With interest rates well above recent lows and commercial property prices declining, commercial real estate (CRE) credit remains tight. How tight, exactly, is one of the questions that the Federal Reserve’s Senior Loan Officer Opinion Survey (SLOOS) attempts to answer.
The SLOOS is a quarterly survey that asks bank loan officers whether lending standards tightened, loosened, or remained unchanged over the last quarter. Specific questions are geared towards gauging lending standards and loan demand for different types of loans, such as construction, non-farm non-residential, and multifamily properties.
“Taken together, it appears that the SLOOS goose findings are flying once again, but unlike in early 2020, bank loan officers don’t expect lending standards to loosen significantly in the near future.”
The SLOOS Goose Findings Fly Again, Approach Early Pandemic Peak
The latest release of the SLOOS from July indicates that lending standards for all types of CRE loans continued to tighten in the second quarter of 2023. The percentage of banks reporting tighter lending standards picked up for all types of loans, but this figure was highest for construction loans at 72 percent. Most banks reported lending conditions tightening for existing property loans as well, 68 percent for non-farm non-residential properties and 63 percent for multifamily properties. This is a complete shift in lending standard trends compared with two years ago, when interest rates were low and banks were reporting looser, rather than tighter standards.
This is not the first time in recent history that lending standards tightened so dramatically. CRE lending standards also tightened during the pandemic recession in early 2020, but they loosened quickly thereafter. In 2020, a majority of banks reported tightening lending standards for three consecutive quarters for construction and non-farm nonresidential loans, but only for one quarter for multifamily loans. Now, however, a majority of bank loan officers have reported tightening lending standards for four straight quarters for construction and non-farm non-residential loans, and three straight quarters for multifamily loans.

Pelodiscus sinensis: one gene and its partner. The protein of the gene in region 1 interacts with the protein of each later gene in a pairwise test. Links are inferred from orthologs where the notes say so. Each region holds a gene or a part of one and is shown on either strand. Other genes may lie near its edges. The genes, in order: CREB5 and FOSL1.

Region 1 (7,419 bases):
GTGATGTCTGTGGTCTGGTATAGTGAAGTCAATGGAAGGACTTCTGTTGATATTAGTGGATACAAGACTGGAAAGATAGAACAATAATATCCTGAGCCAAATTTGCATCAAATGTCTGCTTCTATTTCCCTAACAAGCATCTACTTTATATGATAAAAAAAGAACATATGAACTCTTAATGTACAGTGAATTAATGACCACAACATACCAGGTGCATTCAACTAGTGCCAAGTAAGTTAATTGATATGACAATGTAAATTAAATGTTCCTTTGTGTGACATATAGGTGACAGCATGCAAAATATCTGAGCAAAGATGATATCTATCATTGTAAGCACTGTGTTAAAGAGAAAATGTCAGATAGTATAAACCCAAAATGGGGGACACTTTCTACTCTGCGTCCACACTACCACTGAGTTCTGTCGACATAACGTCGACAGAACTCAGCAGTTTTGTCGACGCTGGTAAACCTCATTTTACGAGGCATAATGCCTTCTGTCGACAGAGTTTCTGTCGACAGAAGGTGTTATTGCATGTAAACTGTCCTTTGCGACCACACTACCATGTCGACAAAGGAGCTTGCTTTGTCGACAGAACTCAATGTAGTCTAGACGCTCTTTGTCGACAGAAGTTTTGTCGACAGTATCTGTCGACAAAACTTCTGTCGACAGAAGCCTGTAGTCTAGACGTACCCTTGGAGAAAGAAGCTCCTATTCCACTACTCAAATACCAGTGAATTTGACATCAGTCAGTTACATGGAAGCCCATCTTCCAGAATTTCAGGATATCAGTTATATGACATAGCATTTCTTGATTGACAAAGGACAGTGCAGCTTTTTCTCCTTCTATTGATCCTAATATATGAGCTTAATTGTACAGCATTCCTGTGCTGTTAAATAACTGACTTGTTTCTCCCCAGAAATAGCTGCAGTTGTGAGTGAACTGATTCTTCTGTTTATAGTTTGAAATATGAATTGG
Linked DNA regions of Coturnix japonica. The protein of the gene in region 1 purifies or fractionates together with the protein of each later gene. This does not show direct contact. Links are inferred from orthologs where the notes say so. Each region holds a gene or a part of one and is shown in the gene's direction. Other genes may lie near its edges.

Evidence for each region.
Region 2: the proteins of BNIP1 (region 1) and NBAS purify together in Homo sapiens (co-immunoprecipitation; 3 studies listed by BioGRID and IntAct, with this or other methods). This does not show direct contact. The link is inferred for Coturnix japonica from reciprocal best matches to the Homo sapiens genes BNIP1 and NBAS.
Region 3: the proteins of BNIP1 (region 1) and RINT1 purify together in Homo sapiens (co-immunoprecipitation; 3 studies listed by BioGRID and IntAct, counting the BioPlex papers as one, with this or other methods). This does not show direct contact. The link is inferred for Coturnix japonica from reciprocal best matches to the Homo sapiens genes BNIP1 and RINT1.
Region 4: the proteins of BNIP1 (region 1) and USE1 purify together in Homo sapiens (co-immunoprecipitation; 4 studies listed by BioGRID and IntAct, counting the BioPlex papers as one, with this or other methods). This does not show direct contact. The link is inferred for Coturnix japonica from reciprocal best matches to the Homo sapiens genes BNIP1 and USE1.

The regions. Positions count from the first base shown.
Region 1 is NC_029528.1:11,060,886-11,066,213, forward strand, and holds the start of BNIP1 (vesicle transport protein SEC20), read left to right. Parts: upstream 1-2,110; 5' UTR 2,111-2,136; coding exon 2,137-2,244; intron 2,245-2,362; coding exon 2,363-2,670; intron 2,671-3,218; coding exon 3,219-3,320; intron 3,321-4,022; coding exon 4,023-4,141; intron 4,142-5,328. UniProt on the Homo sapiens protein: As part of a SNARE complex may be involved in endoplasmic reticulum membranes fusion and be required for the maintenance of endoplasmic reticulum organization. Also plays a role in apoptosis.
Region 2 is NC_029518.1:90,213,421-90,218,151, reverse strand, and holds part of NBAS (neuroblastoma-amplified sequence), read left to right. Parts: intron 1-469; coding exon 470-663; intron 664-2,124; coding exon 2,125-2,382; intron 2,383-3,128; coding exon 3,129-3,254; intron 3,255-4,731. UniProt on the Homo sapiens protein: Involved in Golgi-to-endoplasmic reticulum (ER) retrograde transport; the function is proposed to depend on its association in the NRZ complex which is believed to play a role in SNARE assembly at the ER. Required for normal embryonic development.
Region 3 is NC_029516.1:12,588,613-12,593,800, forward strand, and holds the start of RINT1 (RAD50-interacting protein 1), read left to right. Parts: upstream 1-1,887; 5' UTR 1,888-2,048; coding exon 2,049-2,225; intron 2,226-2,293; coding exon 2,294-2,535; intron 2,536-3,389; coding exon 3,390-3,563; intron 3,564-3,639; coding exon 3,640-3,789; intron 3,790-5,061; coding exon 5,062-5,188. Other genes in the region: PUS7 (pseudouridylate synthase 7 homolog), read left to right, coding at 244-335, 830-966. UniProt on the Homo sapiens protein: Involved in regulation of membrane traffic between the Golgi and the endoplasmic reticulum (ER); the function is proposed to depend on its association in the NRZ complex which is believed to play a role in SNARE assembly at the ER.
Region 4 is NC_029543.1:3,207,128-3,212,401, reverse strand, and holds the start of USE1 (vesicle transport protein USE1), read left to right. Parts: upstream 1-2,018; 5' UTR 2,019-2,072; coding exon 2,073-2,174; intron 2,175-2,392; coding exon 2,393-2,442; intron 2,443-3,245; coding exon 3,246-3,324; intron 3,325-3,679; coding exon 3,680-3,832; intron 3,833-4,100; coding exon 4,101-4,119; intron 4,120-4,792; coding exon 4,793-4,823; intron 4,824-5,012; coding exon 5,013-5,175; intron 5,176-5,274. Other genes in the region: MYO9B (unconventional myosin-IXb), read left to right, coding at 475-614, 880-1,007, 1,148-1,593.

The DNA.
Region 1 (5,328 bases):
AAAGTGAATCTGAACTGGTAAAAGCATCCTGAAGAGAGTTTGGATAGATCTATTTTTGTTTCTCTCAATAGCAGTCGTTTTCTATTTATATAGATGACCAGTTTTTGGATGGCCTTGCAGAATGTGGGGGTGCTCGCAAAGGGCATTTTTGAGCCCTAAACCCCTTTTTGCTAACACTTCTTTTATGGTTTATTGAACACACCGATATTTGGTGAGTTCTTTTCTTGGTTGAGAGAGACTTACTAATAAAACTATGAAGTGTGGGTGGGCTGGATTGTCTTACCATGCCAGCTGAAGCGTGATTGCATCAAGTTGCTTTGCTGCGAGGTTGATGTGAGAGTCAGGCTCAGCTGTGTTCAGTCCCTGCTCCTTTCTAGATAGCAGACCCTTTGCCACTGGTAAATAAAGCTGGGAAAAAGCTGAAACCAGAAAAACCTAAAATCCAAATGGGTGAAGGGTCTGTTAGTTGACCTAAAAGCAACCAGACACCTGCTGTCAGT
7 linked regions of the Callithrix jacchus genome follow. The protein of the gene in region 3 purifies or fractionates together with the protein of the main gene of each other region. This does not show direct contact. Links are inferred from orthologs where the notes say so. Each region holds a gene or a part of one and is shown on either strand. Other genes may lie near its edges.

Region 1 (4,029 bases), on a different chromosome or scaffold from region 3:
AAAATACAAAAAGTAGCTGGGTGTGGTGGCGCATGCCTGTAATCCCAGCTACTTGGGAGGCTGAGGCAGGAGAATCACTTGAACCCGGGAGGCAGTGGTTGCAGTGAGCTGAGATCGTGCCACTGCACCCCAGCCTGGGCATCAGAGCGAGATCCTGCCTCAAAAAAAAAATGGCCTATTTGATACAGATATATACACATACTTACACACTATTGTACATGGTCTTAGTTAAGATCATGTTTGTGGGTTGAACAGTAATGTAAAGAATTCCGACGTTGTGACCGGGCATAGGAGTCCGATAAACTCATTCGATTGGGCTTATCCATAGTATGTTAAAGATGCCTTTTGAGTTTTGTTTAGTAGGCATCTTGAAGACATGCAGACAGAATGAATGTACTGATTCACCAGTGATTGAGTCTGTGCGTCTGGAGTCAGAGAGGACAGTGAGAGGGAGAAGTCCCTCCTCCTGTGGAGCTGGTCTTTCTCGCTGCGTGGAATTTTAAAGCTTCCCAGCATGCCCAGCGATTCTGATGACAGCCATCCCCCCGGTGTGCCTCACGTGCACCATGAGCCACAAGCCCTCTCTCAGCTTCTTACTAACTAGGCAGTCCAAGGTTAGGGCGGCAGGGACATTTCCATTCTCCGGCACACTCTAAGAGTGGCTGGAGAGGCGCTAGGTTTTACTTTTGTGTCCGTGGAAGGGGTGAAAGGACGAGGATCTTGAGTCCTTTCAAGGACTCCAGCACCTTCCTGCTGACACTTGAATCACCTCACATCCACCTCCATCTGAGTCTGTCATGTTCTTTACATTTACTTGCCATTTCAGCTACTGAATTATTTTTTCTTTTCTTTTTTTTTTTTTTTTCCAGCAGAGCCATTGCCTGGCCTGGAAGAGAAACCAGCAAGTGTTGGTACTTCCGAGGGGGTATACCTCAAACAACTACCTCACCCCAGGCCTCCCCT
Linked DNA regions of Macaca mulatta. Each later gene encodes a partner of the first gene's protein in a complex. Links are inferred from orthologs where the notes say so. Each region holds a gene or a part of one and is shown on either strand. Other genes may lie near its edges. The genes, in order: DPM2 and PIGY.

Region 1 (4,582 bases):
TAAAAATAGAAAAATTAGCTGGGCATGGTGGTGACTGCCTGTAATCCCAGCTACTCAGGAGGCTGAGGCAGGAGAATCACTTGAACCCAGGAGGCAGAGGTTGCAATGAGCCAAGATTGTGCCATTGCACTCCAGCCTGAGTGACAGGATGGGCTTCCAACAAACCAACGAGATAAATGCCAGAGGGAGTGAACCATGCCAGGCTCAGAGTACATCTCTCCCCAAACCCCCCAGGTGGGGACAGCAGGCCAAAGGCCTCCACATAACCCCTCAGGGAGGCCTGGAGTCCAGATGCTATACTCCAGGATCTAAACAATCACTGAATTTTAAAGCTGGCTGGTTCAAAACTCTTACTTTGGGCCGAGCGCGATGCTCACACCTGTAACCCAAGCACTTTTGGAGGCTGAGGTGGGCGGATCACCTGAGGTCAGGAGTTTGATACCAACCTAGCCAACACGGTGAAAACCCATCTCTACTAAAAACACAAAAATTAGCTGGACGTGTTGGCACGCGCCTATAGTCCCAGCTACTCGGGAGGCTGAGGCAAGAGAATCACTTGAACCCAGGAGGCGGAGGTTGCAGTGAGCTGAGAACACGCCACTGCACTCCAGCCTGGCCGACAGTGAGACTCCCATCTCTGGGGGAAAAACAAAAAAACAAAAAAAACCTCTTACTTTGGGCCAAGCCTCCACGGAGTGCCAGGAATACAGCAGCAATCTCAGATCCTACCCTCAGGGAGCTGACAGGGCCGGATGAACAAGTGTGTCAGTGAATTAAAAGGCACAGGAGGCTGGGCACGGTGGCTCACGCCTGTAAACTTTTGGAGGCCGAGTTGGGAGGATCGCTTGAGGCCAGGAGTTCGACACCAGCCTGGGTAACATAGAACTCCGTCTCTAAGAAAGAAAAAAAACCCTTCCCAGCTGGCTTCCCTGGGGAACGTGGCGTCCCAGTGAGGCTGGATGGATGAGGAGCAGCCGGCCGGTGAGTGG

You’re Special, Just Like Everyone Else
In each July release of the SLOOS, the Federal Reserve asks two special questions. This July, one of those questions was how bank loan officers expect lending standards to trend in the second half of 2023. No bank loan officers anticipate loosening lending standards in the second half of the year. About half anticipate lending standards to remain unchanged, while the other half expects either “somewhat tighter” or “considerably tighter” lending standards in the second half of this year.
Another special question in this quarter’s survey was a follow-up, asking why bank loan officers are expecting tighter lending conditions. Most loan officers reported a “less favorable or more uncertain economic outlook” as being “very important” (53 percent), followed by an expected deterioration in credit quality of CRE loans (26 percent), increased bank funding costs (21 percent), and concerns about future regulatory changes (18 percent).
Taken together, it appears that the SLOOS goose findings are flying once again, but unlike in early 2020, bank loan officers don’t expect lending standards to loosen significantly in the near future.